JACKSONVILLE, Fla. – After 32 years in business, Coastal Cookies baked its last batch of cookies Friday as it and most of the other Jacksonville Landing businesses that had not already gone out of business closed up for good.

A handful of them took advantage of a one-week extension offered by the city.

At the cookie storefront, customers lined up to say goodbye to owner Susan Lindsey. She said it was a hard day for her.

“We just want to say thank you," Lindsey said. "We’ve been so blessed and so grateful for all the loyal support."

Earlier this week, tenants were given the option of a seven-day extension agreement. Some, like the owners of the clothing store Accentuate, said that deal was unfair.  

Accentuate's owners Mike and Romana Cobb said the city has not come through on promises to help them relocate and they blame City Councilman Reggie Gaffney, who met with owners earlier this month and said funds should be available to help them relocate.

The Cobbs said no extra money was offered to them. They point to the deals made to large restaurants and Compass Bank, which were given the bulk of $1.5 million the city is paying to break the leases of Landing tenants.

"Gaffney, you need to keep your word,” Ramona Cobb said.  

Other store owners, like Michelle Rhodes, who owns Hana and Her Sisters Jewelry, says it’s all unfair.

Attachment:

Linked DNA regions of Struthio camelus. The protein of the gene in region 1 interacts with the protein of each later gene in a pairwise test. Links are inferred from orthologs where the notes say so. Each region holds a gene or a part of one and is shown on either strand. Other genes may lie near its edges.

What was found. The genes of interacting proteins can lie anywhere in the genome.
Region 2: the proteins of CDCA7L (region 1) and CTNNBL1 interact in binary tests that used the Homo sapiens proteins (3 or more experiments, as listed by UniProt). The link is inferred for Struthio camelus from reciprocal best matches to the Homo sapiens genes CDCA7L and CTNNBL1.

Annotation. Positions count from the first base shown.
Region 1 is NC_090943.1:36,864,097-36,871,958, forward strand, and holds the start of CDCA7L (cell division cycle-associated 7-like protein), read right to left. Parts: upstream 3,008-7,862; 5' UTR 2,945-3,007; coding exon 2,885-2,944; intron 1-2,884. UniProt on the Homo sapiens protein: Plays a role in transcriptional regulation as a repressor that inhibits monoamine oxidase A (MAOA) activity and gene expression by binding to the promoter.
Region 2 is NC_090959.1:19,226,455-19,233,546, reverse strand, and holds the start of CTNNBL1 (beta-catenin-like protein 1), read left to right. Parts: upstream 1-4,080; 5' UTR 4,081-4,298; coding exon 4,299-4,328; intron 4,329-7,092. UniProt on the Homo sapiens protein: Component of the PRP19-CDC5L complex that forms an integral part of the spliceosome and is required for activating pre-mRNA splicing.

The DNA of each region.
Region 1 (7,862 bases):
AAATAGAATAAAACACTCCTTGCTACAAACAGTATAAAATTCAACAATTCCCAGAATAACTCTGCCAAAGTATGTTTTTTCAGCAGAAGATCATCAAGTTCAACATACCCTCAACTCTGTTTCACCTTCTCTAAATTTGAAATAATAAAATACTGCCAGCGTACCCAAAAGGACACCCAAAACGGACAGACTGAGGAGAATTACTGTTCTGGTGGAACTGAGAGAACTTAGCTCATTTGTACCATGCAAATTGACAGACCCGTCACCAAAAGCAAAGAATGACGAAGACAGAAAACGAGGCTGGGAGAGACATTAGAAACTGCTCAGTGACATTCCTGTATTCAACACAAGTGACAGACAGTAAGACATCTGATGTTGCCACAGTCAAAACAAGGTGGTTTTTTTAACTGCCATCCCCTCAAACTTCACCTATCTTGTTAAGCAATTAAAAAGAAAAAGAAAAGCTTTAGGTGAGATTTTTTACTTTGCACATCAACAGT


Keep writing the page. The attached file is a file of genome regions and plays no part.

“We don’t have the money to fight, for the lawyers, for the representation that the big corporations do," Rhodes said. "Because of that, they put us out of business."

Gaffney said he understands why the store owners are upset with him.

"They got a right to say that because I met with them … after getting some direction from the administration about what the city was going to be able to do," Gaffney said.

He said at that time, he did not know the majority of the money was going to those businesses with long leases. He said he is working on legislation to try and find more money to help the smaller business.

Brian Hughes, Mayor Lenny Curry's top administrator, told News4Jax on Friday that the city has done all that it is legally required to do and met its obligations.

"We fulfilled our legal obligation and we made additional concessions to the existing tenants or the remaining tenants for the purpose of helping them transition to a space,” Hughes said.  

Five of the smaller tenants did sign the extension agreement allowing them to remain until June 7.

While all the businesses will be gone after June 7, the Landing will not close down completely. In fact, it will be the primary viewing site for the city's Fourth of July celebration. City officials said portions of the Landing might be blocked off in August so demolition work can begin.